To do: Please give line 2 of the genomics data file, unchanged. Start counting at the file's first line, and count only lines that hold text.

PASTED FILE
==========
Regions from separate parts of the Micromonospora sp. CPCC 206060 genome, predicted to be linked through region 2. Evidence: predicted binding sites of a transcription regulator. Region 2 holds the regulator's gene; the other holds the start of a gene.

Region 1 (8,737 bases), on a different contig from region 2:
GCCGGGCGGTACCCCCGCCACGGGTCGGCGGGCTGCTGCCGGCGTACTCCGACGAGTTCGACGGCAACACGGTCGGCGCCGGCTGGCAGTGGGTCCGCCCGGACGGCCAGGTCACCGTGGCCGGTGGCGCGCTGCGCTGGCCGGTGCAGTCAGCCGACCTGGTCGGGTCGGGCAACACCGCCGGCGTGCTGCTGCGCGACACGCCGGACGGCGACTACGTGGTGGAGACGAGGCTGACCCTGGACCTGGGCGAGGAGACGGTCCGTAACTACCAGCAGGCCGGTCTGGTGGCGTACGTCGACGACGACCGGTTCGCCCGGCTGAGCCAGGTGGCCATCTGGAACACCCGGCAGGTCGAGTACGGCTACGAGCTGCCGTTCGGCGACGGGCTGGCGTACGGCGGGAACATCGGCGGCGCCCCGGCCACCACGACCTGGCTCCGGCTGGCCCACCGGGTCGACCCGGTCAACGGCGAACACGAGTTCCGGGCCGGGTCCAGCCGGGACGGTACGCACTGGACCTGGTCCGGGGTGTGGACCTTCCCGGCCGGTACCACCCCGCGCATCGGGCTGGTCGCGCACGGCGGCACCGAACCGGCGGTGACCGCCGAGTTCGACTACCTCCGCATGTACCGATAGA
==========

Region 1 (8,737 bases), on a different contig from region 2: